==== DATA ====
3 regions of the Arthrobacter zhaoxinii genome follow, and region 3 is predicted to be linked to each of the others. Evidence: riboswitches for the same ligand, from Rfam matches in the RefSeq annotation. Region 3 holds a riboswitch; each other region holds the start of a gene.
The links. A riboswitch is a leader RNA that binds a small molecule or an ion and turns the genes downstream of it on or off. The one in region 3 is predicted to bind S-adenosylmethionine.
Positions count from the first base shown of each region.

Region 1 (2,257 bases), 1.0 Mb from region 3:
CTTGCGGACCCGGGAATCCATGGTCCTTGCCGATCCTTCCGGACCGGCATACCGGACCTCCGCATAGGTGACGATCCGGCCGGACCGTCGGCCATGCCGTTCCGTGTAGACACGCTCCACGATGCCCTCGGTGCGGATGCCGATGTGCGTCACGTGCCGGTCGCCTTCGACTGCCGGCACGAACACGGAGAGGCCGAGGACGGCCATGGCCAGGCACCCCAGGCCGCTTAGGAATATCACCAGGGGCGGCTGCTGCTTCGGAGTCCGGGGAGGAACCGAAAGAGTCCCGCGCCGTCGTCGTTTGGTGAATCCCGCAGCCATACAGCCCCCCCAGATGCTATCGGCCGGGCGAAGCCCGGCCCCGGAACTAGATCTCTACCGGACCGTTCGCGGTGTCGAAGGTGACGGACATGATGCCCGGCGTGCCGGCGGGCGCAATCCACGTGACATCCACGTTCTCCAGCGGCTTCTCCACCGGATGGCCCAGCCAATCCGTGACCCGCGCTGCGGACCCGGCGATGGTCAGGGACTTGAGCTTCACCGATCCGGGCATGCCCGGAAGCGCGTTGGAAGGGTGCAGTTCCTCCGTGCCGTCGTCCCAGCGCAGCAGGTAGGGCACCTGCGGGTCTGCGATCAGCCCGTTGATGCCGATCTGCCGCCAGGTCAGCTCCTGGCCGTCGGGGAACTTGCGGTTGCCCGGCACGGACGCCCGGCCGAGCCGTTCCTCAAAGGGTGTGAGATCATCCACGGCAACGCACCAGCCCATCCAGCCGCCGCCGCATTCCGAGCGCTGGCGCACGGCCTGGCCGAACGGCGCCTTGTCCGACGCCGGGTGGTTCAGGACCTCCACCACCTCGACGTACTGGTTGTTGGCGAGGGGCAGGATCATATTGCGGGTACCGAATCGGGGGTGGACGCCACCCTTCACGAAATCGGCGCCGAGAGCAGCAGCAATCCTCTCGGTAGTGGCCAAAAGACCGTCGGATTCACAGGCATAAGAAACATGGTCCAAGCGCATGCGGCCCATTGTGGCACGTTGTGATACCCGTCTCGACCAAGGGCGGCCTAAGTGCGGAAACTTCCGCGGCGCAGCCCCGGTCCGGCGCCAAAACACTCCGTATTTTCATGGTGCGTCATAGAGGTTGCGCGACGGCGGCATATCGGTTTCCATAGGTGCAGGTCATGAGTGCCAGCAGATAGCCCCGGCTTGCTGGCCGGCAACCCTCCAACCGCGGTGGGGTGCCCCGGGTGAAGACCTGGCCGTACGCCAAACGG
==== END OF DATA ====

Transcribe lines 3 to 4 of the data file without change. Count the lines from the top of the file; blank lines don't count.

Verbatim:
Positions count from the first base shown of each region.

Region 1 (2,257 bases), 1.0 Mb from region 3: